Do you love elk hunting and have some badass marksmanship skills? Colorado Parks and Wildlife could use your help. For the second year in a row, the agency is searching for sharpshooters to help manage the elk herd within the Great Sand Dunes National Park and National Wildlife Refuges in the San Luis Valley.
Colorado Parks and Wildlife isn’t looking for average Joe elk hunters to help with the cull: They need first-rate riflemen with sniper-like shooting skills.
Volunteers who make it through the application process will have to pass a strenuous shooting test, which includes making multiple shots on steel targets the size of an elk’s boiler room at 200 and 300 yards. Shooters will have three minutes to hit the targets three times. A single miss equals an immediate disqualification.
“This qualification has proven to be difficult for even the most seasoned elk hunters,” CPW Area Wildlife Manager Rick Basagoitia said. “This standard is likely the minimum allowable standard given the difficulty of the work we need volunteers to do.”
Sharpshooting subjects must also pass a background check and sign a volunteer agreement. They will need to bring their own rifle and ammunition and agree to operate under a dispersal coordinator through their scheduled two-day culling process.
Volunteers can keep the carcasses of any antlerless elk they take during the dispersal project, which is ongoing through February 2023.
CPW is working in conjunction with the National Park Service and U.S. Fish and Wildlife Service on the elk dispersal project. Using volunteers to cull herd members is just one part of the area’s detailed ungulate management plan.
With an estimated 280,000 animals, Colorado has the largest elk population in the world, and the Centennial State is a popular destination for big-game hunters. Great Sand Dunes National Park is currently home to an estimated 4,000 elk.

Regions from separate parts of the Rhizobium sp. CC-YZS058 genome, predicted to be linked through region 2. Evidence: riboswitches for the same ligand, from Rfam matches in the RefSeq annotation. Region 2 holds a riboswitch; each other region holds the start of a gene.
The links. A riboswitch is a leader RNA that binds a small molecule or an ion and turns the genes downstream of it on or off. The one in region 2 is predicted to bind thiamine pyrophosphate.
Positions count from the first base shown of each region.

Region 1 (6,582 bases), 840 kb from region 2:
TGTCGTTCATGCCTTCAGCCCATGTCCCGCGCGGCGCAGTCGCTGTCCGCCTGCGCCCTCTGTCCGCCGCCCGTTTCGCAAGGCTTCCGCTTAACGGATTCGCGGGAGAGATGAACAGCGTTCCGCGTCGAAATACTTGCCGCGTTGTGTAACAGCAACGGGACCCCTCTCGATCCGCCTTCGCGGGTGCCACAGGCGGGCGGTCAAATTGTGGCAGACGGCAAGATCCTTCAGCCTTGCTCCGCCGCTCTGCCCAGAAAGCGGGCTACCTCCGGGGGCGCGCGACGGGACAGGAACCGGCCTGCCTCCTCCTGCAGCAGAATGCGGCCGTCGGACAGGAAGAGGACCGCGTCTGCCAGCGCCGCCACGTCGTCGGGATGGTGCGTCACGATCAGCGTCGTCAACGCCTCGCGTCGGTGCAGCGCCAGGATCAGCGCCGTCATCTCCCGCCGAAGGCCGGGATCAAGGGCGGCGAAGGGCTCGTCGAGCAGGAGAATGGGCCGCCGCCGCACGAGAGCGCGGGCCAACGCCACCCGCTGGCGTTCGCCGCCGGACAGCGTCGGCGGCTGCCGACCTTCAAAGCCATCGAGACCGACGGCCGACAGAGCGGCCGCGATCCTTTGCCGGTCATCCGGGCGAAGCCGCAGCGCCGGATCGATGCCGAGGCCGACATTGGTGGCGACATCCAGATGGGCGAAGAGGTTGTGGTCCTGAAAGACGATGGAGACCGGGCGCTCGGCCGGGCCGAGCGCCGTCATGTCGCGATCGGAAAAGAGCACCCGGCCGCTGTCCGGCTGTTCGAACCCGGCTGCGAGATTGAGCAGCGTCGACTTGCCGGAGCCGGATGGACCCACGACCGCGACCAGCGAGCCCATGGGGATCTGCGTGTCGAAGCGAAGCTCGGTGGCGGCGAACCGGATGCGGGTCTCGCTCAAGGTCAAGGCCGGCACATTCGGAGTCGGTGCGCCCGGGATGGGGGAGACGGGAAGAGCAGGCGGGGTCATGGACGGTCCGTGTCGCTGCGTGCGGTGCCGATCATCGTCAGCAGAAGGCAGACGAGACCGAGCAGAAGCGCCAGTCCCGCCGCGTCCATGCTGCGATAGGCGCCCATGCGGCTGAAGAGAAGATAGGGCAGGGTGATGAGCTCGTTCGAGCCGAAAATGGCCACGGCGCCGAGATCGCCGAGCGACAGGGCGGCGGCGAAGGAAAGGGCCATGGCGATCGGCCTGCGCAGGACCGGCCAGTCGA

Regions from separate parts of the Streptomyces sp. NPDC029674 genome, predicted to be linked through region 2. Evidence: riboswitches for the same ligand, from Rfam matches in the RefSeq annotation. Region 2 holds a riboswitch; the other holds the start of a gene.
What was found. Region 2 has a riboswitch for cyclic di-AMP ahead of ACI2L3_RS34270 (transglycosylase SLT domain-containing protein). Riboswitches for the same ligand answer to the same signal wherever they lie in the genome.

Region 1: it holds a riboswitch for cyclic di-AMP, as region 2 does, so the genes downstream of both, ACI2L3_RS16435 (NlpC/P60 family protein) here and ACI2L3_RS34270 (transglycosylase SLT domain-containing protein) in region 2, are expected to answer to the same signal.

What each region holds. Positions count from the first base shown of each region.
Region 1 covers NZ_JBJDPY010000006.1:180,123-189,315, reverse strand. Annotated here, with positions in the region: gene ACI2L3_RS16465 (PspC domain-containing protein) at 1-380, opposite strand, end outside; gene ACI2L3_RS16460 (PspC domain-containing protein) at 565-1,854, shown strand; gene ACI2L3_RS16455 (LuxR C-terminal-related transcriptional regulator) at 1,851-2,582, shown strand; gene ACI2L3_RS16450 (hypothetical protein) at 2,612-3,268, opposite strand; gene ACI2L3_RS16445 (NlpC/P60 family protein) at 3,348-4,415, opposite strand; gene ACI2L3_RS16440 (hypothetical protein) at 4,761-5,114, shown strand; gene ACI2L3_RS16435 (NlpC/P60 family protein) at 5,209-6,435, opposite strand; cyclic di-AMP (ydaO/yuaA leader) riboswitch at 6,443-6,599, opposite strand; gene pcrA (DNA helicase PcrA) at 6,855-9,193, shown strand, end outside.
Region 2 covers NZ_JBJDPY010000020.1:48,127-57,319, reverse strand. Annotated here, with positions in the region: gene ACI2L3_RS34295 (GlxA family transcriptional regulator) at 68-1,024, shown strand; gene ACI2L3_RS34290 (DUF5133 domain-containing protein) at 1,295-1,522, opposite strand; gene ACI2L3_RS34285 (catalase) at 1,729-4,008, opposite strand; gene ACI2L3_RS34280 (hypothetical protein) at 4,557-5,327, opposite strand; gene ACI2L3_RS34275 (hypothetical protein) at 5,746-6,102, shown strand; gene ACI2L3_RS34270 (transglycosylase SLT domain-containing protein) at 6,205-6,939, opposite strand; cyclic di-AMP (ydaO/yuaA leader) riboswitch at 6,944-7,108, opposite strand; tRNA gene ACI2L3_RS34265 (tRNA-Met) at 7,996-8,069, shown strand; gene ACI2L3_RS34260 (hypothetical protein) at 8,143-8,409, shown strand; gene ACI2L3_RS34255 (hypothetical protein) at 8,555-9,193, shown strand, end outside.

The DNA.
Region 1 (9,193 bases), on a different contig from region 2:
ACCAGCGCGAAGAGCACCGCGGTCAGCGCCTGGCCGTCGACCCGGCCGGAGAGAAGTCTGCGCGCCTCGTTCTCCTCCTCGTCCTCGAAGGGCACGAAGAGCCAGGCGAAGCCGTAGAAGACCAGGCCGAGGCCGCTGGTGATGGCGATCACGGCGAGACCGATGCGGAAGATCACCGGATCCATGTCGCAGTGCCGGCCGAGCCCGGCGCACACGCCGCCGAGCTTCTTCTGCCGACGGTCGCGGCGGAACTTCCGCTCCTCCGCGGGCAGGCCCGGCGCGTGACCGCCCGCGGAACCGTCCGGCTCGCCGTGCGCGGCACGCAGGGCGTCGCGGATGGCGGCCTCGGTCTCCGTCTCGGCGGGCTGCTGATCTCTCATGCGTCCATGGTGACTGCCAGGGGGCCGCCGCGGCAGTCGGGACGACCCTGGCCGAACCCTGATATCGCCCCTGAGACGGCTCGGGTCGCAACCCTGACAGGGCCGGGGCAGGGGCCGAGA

Using Sharpshooters to Manage Wildlife Is Nothing New
CPW used a similar program to help manage the elk herd in Rocky Mountain National Park from 2009 to 2011 as part of its 20-year Elk and Vegetation Management Plan. Over the three years, volunteer shooters culled 52 elk to disperse overly concentrated populations and prevent overgrazing within the elk’s winter range.
CPW suspended the program after the 2011 cull because the park had reached its elk population objective. Since then, the park has maintained its elk herd goal of 600 to 800 wintering wapiti.
Using sharpshooters as management tools on public lands isn’t a new concept. The National Park Service has been using lethal methods and highly qualified volunteers to help control whitetail populations for more than three decades.
Gettysburg National Military Park was the first national park to enlist sharpshooters to cull its growing whitetail herd, where grazing deer pose a severe risk to the preservation of the historical landscape. The park has been hiring sharpshooters to help with the problem since 1996, although a lawsuit filed by an animal rights group temporarily paused the program in 1997.
Other National Parks that use qualified sharpshooters to manage wildlife populations include Antietam National Battlefield, John Heinz National Wildlife Refuge, and Harpers Ferry National Historical Park.
While some areas have considered using surgical sterilization and contraceptive drugs to thin problematic populations, those methods are expensive and rarely practical.
“Research has shown nonlethal methods are limited in applicability, prohibitively expensive, [and] logistically impractical,” Katie Martin, a Virginia Department of Wildlife Resources biologist, said. “In our experience, hunting and sharpshooting have been the only practical means available for deer management in urban areas with high deer populations.”
For more information regarding CPW’s search for sharpshooters and their elk management project, contact the agency’s Monte Vista office at 719-587-6900.